3. Tinting windows is no big deal if not less than 35 percent transmittance … tinting the front windshield is what matters; each state has their own rules regarding such. Refer to that for proper protocols.

    David G.
    Newport Beach, CA

    Dr. Philbin shouldn’t volunteer any concerns regarding ability to pay the church. It’s likely Derek’s unpaid balance is due to his relationship to the owner. A simple explanation of the effects of dilation isn’t enough. The practice should implement a written dilation “waiver” to explain the side-effects. Ironically though, it doesn’t sound like Sister Bethany was at fault and the practice was proactive in giving her dilation sunglasses. Dr. Philbin should have performed a light sensitivity/glare test to affirm his reasoning, then brought Derek to his optician to find some comfortable sunglasses. Derek’s lack of education and testing led to his unfortunate remark.

    Melania N.
    MINEOLA, NY

    1. It’s not the OD’s place to voice his concerns.
    2. The practice should take no action; they’re not responsible for what happened. I wouldn’t have even brought them back in for discussion in the first place.
    3. I would have replied with “Sunglasses would have prevented this from happening as I had recommended.”

    Lisa Lynne M.
    MOORE, OK

    This is why it is critical to have all patients sign a dilation consent form stating “we recommend you bring a driver.” If the patient chooses to drive dilated, they assume the risk.

    Dave G.
    Lansing, MI

    I would not mention anyone’s ability to pay to another, but I would have asked for a payment against his balance “…while you’re here.” When he asked about testing, I would have explained the costs and left it to him to decide if he wanted to pay for it. To protect the practice, some form of documentation should be taken. If not a police report, have each party write their version of the incident.

    What’s the Brain Squad?

    If you’re the owner or top manager of a U.S. eyecare business serving the public, you’re invited to join the INVISION Brain Squad. By taking one five-minute quiz a month, you can get a free t-shirt, be featured prominently in this magazine, and make your voice heard on key issues affecting eyecare professionals. Good deal, right? Sign up here.

    Continue Reading

    Real Deal

    This Myope’s Broke: How Would Your Office Handle Her?

    Her illicit contact lenses trigger more problems than she bargained for.

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    SATURDAYS WERE ALWAYS overbooked for Dr. Coakley, who owned a small private practice in a college town. His first patient of the day was ready in an exam chair when he walked in at 8:10 a.m.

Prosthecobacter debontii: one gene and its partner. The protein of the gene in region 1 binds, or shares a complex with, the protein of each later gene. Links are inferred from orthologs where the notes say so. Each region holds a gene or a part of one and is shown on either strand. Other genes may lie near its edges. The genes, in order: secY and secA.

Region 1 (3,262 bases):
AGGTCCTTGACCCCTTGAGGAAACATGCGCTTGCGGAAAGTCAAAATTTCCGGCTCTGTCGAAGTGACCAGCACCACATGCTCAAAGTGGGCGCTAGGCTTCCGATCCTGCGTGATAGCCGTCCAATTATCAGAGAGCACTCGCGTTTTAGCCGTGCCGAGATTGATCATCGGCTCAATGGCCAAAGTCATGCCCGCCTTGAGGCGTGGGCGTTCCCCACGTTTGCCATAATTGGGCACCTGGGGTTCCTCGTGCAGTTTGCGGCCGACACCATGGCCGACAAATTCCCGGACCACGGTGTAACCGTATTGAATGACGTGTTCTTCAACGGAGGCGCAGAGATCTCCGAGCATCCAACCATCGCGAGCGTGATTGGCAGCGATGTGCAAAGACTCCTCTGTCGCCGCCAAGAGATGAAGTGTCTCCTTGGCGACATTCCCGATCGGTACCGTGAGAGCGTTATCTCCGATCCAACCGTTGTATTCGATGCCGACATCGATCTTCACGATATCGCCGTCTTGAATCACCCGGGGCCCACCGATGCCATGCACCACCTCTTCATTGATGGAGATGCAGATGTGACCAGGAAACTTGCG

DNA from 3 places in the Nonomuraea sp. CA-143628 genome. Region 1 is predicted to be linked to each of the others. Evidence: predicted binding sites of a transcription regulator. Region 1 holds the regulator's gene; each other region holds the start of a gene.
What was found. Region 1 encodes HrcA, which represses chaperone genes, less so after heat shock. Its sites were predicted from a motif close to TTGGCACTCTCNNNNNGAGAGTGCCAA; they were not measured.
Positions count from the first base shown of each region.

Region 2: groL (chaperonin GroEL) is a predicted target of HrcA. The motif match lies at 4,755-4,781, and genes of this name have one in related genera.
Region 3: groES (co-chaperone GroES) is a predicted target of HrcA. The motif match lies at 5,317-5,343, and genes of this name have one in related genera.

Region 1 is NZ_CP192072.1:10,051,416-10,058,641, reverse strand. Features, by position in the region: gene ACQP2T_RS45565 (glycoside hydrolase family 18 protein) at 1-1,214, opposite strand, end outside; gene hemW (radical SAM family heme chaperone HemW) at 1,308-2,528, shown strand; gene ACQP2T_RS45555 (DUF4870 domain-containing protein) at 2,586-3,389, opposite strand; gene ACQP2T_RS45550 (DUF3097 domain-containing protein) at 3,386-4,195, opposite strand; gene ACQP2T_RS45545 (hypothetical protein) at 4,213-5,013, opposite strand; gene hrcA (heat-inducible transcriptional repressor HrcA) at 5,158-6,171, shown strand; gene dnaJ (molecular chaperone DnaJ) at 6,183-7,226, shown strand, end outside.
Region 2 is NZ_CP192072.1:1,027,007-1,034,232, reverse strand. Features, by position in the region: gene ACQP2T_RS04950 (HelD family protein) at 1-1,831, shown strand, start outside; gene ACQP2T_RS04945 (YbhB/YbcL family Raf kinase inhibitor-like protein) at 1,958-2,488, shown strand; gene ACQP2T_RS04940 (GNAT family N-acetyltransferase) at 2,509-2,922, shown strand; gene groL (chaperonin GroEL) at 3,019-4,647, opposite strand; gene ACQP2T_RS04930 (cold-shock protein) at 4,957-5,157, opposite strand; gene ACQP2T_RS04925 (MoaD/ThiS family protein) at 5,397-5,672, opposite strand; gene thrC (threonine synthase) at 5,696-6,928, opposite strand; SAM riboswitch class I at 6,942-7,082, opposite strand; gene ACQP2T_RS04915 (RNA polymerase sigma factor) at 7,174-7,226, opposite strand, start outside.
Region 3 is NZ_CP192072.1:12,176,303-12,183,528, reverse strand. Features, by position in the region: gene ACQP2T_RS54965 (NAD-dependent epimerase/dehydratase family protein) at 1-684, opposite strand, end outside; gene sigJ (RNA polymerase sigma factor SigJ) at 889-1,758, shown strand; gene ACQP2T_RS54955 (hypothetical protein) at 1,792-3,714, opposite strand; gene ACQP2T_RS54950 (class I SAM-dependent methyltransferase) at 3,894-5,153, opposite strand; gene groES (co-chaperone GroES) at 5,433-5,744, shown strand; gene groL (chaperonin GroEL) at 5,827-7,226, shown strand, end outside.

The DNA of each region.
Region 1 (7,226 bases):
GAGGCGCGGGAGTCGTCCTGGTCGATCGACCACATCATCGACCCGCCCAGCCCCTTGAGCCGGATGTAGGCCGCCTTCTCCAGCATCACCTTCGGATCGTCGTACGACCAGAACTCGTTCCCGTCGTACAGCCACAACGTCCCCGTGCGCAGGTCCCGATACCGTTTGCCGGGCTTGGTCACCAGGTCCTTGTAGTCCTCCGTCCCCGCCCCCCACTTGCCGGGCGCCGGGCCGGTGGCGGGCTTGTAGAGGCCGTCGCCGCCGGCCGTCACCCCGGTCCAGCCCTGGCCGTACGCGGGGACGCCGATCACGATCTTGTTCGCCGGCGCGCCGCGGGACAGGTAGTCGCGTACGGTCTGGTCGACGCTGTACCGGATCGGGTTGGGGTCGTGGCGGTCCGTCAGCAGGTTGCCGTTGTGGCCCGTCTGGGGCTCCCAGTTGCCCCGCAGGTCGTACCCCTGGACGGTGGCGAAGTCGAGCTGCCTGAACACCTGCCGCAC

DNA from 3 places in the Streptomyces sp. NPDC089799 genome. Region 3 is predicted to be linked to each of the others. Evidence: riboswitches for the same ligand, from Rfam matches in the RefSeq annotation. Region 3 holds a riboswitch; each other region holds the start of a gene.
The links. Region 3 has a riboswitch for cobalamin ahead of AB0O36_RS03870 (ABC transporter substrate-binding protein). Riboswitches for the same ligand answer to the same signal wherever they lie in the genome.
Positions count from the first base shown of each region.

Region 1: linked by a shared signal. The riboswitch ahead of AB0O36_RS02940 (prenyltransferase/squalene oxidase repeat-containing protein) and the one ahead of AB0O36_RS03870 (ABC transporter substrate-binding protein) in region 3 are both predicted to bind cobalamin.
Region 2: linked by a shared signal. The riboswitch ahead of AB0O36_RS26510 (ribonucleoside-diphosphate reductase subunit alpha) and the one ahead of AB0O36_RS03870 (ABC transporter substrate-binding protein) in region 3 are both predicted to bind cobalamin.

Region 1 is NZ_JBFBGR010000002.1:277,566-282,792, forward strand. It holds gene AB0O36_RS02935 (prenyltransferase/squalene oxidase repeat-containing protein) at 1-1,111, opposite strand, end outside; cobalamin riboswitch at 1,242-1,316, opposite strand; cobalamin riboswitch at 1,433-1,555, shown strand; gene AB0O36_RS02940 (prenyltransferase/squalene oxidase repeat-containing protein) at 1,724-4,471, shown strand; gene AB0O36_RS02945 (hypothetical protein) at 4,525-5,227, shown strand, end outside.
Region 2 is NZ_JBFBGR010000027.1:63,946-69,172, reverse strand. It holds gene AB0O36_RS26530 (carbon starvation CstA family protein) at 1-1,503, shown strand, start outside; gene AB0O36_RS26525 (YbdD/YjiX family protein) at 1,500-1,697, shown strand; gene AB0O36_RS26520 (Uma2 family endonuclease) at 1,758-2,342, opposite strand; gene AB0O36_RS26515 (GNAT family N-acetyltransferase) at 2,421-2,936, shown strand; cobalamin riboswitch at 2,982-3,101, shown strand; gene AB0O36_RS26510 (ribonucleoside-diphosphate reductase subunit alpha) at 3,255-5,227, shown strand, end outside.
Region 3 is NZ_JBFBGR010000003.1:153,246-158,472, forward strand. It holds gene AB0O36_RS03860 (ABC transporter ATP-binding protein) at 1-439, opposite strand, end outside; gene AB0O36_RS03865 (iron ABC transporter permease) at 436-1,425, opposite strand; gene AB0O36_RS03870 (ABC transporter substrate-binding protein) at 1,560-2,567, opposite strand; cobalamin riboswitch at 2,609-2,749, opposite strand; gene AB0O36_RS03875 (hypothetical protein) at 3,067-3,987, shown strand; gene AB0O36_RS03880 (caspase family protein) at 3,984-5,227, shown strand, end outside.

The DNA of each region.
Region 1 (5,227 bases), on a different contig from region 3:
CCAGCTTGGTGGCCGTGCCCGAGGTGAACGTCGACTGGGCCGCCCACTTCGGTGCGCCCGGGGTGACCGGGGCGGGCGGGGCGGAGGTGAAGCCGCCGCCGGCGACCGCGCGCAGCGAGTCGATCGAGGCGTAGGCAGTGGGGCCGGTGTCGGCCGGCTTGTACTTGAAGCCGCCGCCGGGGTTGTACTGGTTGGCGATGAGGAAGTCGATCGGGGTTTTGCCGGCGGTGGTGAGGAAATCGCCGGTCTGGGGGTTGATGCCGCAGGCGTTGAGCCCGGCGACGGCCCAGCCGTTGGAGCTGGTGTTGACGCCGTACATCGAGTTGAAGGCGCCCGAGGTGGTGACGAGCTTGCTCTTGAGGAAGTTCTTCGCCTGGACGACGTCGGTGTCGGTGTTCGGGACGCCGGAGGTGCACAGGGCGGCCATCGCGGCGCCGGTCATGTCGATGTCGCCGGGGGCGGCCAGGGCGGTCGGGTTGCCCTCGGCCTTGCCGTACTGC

ABOUT REAL DEAL

    Real Deal scenarios are inspired by true stories but are changed to sharpen the dilemmas involved and should not be confused with real people or places. Responses are peer-sourced opinions and are not a substitute for professional legal advice. Please contact your attorney if you have any questions about an employee or customer situation in your own business.

    ABOUT THE AUTHOR

    NATALIE TAYLOR is owner of Artisan Eyewear in Meredith, NH. She offers regional private practice consulting and ABO/COPE approved presentations. Email her at [email protected]

    “Hi Stephanie, nice to meet you, I’m Dr. Coakley,” he said, perching on the stool. She was 20 years old and appeared to be in pain, cupping her left eye gingerly.

    “Hi,” she said meekly. “I think I have pink eye or something.”

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    Dr. Coakley gently pulled her hand away and saw a very swollen lid. “OK, let’s get started,” he said, pulling the slit lamp over her lap. During the exam he learned Stephanie’s last exam was 14 months ago in her home state. She had cracked a lens in her glasses six months ago, thought she was “about a minus 3” and ordered trendy contact lenses off a Facebook ad. Dr. Coakley noted corneal vascularization and pretty gnarly GPC.

    “I am going to prescribe an eye drop. You can’t wear contact lenses until things clear up, and I would like you to come back in two weeks so we can do a complete exam,” Dr. Coakley explained. “I can do a proper contact lens fitting at that time.”

    “Do you know what the price is for the drops?” Stephanie asked. “I’m a poor college kid,” she added, with an embarrassed chuckle.

    “I don’t, but your insurance should cover a good portion,” he reassured. “I can’t imagine it being more than $20.”

    Stephanie checked out at the front desk and called her mom for a credit card number for the $60 specialist co-pay.

    Later that week Dr. Coakley’s staff obtained a faxed copy of Stephanie’s chart from her regular doctor. There was no indication of a contact lens fitting, nor mention of an online verification request, but the receptionist did mention a $340 outstanding balance.

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    At her next appointment the technician pretested Stephanie and made note that she was still wearing a contact lens in her right eye.

    The first thing Dr. Coakley did was evert her lids. “When was the last time you used the eye drops?” he asked.

    “I didn’t end up going to the pharmacy,” she admitted sheepishly. “My roommate had some Visine — that’s definitely made my eyes feel better.”